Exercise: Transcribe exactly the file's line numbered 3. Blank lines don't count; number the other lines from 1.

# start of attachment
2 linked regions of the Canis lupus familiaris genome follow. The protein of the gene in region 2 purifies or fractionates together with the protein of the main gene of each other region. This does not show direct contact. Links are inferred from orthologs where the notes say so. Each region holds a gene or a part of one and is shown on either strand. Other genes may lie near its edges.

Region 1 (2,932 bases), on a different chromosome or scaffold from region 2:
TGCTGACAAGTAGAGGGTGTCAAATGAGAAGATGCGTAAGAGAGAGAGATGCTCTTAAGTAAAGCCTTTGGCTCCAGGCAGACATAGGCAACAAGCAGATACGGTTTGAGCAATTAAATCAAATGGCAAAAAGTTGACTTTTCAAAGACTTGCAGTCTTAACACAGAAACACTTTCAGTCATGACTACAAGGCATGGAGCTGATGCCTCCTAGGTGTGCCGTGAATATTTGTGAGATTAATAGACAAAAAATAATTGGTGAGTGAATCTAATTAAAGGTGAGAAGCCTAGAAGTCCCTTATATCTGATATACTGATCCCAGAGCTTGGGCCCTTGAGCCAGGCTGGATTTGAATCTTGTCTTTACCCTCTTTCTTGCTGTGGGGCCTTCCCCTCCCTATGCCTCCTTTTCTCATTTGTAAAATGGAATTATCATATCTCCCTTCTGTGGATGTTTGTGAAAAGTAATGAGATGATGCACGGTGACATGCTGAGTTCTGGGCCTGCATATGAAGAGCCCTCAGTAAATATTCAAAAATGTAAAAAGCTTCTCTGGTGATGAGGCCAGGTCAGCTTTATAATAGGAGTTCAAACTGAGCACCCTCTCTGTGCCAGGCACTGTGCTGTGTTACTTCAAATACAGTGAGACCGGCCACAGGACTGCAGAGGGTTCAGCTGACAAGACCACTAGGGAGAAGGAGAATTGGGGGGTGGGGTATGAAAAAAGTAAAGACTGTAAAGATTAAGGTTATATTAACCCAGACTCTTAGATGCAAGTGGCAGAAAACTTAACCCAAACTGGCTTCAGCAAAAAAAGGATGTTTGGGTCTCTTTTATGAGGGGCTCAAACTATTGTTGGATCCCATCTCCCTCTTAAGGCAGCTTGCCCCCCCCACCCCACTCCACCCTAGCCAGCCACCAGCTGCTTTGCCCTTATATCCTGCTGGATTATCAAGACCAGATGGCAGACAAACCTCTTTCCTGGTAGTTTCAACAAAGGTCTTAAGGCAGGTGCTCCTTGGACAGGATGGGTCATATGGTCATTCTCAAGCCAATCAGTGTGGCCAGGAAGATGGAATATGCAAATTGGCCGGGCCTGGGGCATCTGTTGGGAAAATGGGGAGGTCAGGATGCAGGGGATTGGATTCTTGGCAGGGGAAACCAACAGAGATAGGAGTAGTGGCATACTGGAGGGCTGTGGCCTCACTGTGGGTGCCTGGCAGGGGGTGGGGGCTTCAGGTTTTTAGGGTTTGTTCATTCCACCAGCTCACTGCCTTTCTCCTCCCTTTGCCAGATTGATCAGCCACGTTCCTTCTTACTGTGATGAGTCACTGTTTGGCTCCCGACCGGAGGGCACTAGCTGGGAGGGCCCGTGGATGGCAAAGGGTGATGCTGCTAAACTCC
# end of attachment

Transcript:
TGCTGACAAGTAGAGGGTGTCAAATGAGAAGATGCGTAAGAGAGAGAGATGCTCTTAAGTAAAGCCTTTGGCTCCAGGCAGACATAGGCAACAAGCAGATACGGTTTGAGCAATTAAATCAAATGGCAAAAAGTTGACTTTTCAAAGACTTGCAGTCTTAACACAGAAACACTTTCAGTCATGACTACAAGGCATGGAGCTGATGCCTCCTAGGTGTGCCGTGAATATTTGTGAGATTAATAGACAAAAAATAATTGGTGAGTGAATCTAATTAAAGGTGAGAAGCCTAGAAGTCCCTTATATCTGATATACTGATCCCAGAGCTTGGGCCCTTGAGCCAGGCTGGATTTGAATCTTGTCTTTACCCTCTTTCTTGCTGTGGGGCCTTCCCCTCCCTATGCCTCCTTTTCTCATTTGTAAAATGGAATTATCATATCTCCCTTCTGTGGATGTTTGTGAAAAGTAATGAGATGATGCACGGTGACATGCTGAGTTCTGGGCCTGCATATGAAGAGCCCTCAGTAAATATTCAAAAATGTAAAAAGCTTCTCTGGTGATGAGGCCAGGTCAGCTTTATAATAGGAGTTCAAACTGAGCACCCTCTCTGTGCCAGGCACTGTGCTGTGTTACTTCAAATACAGTGAGACCGGCCACAGGACTGCAGAGGGTTCAGCTGACAAGACCACTAGGGAGAAGGAGAATTGGGGGGTGGGGTATGAAAAAAGTAAAGACTGTAAAGATTAAGGTTATATTAACCCAGACTCTTAGATGCAAGTGGCAGAAAACTTAACCCAAACTGGCTTCAGCAAAAAAAGGATGTTTGGGTCTCTTTTATGAGGGGCTCAAACTATTGTTGGATCCCATCTCCCTCTTAAGGCAGCTTGCCCCCCCCACCCCACTCCACCCTAGCCAGCCACCAGCTGCTTTGCCCTTATATCCTGCTGGATTATCAAGACCAGATGGCAGACAAACCTCTTTCCTGGTAGTTTCAACAAAGGTCTTAAGGCAGGTGCTCCTTGGACAGGATGGGTCATATGGTCATTCTCAAGCCAATCAGTGTGGCCAGGAAGATGGAATATGCAAATTGGCCGGGCCTGGGGCATCTGTTGGGAAAATGGGGAGGTCAGGATGCAGGGGATTGGATTCTTGGCAGGGGAAACCAACAGAGATAGGAGTAGTGGCATACTGGAGGGCTGTGGCCTCACTGTGGGTGCCTGGCAGGGGGTGGGGGCTTCAGGTTTTTAGGGTTTGTTCATTCCACCAGCTCACTGCCTTTCTCCTCCCTTTGCCAGATTGATCAGCCACGTTCCTTCTTACTGTGATGAGTCACTGTTTGGCTCCCGACCGGAGGGCACTAGCTGGGAGGGCCCGTGGATGGCAAAGGGTGATGCTGCTAAACTCC